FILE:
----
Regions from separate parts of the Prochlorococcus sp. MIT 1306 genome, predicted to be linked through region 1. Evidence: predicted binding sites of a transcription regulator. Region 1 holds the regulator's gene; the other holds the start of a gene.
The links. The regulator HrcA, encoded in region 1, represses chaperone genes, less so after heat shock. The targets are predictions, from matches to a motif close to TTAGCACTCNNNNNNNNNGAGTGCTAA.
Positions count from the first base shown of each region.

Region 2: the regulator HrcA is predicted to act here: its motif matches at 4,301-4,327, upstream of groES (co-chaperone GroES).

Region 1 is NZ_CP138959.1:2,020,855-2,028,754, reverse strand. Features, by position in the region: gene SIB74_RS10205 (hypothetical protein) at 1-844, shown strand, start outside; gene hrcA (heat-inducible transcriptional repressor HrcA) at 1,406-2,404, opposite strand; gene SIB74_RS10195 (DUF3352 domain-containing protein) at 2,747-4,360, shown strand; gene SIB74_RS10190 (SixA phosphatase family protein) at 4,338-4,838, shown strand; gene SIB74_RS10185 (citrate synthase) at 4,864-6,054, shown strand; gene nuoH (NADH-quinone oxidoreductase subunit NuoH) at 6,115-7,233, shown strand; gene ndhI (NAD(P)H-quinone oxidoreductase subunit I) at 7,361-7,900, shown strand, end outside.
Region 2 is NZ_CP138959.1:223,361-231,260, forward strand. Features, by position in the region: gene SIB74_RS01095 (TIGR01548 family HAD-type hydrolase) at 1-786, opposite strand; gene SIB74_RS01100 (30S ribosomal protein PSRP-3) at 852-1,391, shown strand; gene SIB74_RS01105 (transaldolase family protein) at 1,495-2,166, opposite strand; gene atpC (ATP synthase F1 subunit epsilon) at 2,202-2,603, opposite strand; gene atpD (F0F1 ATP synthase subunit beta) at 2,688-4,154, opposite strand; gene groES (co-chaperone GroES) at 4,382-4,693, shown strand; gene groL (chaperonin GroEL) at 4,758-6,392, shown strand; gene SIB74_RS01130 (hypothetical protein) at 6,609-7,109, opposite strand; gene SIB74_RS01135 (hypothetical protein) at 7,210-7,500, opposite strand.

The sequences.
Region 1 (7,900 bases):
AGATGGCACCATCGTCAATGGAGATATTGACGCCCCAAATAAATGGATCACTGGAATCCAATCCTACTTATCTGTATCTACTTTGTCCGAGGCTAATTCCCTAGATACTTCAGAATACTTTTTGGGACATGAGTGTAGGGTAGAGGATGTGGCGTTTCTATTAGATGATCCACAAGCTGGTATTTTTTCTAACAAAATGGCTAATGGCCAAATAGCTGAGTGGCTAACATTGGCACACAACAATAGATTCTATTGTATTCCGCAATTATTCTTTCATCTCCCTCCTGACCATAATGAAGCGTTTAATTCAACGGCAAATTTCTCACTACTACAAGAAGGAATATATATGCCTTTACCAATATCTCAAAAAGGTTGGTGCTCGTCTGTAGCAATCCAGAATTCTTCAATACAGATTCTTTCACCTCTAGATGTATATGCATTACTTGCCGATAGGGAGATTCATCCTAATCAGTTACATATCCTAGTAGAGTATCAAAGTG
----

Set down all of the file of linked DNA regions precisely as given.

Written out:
Regions from separate parts of the Prochlorococcus sp. MIT 1306 genome, predicted to be linked through region 1. Evidence: predicted binding sites of a transcription regulator. Region 1 holds the regulator's gene; the other holds the start of a gene.
The links. The regulator HrcA, encoded in region 1, represses chaperone genes, less so after heat shock. The targets are predictions, from matches to a motif close to TTAGCACTCNNNNNNNNNGAGTGCTAA.
Positions count from the first base shown of each region.

Region 2: the regulator HrcA is predicted to act here: its motif matches at 4,301-4,327, upstream of groES (co-chaperone GroES).

Region 1 is NZ_CP138959.1:2,020,855-2,028,754, reverse strand. Features, by position in the region: gene SIB74_RS10205 (hypothetical protein) at 1-844, shown strand, start outside; gene hrcA (heat-inducible transcriptional repressor HrcA) at 1,406-2,404, opposite strand; gene SIB74_RS10195 (DUF3352 domain-containing protein) at 2,747-4,360, shown strand; gene SIB74_RS10190 (SixA phosphatase family protein) at 4,338-4,838, shown strand; gene SIB74_RS10185 (citrate synthase) at 4,864-6,054, shown strand; gene nuoH (NADH-quinone oxidoreductase subunit NuoH) at 6,115-7,233, shown strand; gene ndhI (NAD(P)H-quinone oxidoreductase subunit I) at 7,361-7,900, shown strand, end outside.
Region 2 is NZ_CP138959.1:223,361-231,260, forward strand. Features, by position in the region: gene SIB74_RS01095 (TIGR01548 family HAD-type hydrolase) at 1-786, opposite strand; gene SIB74_RS01100 (30S ribosomal protein PSRP-3) at 852-1,391, shown strand; gene SIB74_RS01105 (transaldolase family protein) at 1,495-2,166, opposite strand; gene atpC (ATP synthase F1 subunit epsilon) at 2,202-2,603, opposite strand; gene atpD (F0F1 ATP synthase subunit beta) at 2,688-4,154, opposite strand; gene groES (co-chaperone GroES) at 4,382-4,693, shown strand; gene groL (chaperonin GroEL) at 4,758-6,392, shown strand; gene SIB74_RS01130 (hypothetical protein) at 6,609-7,109, opposite strand; gene SIB74_RS01135 (hypothetical protein) at 7,210-7,500, opposite strand.

The sequences.
Region 1 (7,900 bases):
AGATGGCACCATCGTCAATGGAGATATTGACGCCCCAAATAAATGGATCACTGGAATCCAATCCTACTTATCTGTATCTACTTTGTCCGAGGCTAATTCCCTAGATACTTCAGAATACTTTTTGGGACATGAGTGTAGGGTAGAGGATGTGGCGTTTCTATTAGATGATCCACAAGCTGGTATTTTTTCTAACAAAATGGCTAATGGCCAAATAGCTGAGTGGCTAACATTGGCACACAACAATAGATTCTATTGTATTCCGCAATTATTCTTTCATCTCCCTCCTGACCATAATGAAGCGTTTAATTCAACGGCAAATTTCTCACTACTACAAGAAGGAATATATATGCCTTTACCAATATCTCAAAAAGGTTGGTGCTCGTCTGTAGCAATCCAGAATTCTTCAATACAGATTCTTTCACCTCTAGATGTATATGCATTACTTGCCGATAGGGAGATTCATCCTAATCAGTTACATATCCTAGTAGAGTATCAAAGTG